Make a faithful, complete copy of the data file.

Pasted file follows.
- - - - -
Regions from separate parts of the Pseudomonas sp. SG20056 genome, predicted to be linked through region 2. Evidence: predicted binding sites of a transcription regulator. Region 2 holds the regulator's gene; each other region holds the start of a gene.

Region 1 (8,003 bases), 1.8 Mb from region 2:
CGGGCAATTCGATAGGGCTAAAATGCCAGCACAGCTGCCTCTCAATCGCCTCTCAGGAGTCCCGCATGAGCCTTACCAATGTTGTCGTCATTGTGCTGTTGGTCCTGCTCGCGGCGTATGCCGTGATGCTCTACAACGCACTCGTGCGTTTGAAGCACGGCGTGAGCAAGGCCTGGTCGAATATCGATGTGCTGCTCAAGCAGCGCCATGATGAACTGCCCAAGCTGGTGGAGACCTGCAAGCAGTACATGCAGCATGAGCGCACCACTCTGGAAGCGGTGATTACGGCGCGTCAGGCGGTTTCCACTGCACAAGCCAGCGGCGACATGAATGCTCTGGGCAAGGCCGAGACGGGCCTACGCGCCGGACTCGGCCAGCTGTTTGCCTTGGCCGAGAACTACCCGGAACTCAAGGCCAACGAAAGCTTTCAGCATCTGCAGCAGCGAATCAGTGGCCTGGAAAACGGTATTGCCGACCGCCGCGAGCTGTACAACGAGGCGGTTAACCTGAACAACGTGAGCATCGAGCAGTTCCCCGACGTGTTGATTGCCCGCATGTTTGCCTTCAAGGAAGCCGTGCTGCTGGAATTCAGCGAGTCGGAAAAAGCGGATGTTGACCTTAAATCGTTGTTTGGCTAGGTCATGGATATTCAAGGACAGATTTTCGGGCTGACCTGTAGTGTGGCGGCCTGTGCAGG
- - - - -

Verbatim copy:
Regions from separate parts of the Pseudomonas sp. SG20056 genome, predicted to be linked through region 2. Evidence: predicted binding sites of a transcription regulator. Region 2 holds the regulator's gene; each other region holds the start of a gene.

Region 1 (8,003 bases), 1.8 Mb from region 2:
CGGGCAATTCGATAGGGCTAAAATGCCAGCACAGCTGCCTCTCAATCGCCTCTCAGGAGTCCCGCATGAGCCTTACCAATGTTGTCGTCATTGTGCTGTTGGTCCTGCTCGCGGCGTATGCCGTGATGCTCTACAACGCACTCGTGCGTTTGAAGCACGGCGTGAGCAAGGCCTGGTCGAATATCGATGTGCTGCTCAAGCAGCGCCATGATGAACTGCCCAAGCTGGTGGAGACCTGCAAGCAGTACATGCAGCATGAGCGCACCACTCTGGAAGCGGTGATTACGGCGCGTCAGGCGGTTTCCACTGCACAAGCCAGCGGCGACATGAATGCTCTGGGCAAGGCCGAGACGGGCCTACGCGCCGGACTCGGCCAGCTGTTTGCCTTGGCCGAGAACTACCCGGAACTCAAGGCCAACGAAAGCTTTCAGCATCTGCAGCAGCGAATCAGTGGCCTGGAAAACGGTATTGCCGACCGCCGCGAGCTGTACAACGAGGCGGTTAACCTGAACAACGTGAGCATCGAGCAGTTCCCCGACGTGTTGATTGCCCGCATGTTTGCCTTCAAGGAAGCCGTGCTGCTGGAATTCAGCGAGTCGGAAAAAGCGGATGTTGACCTTAAATCGTTGTTTGGCTAGGTCATGGATATTCAAGGACAGATTTTCGGGCTGACCTGTAGTGTGGCGGCCTGTGCAGG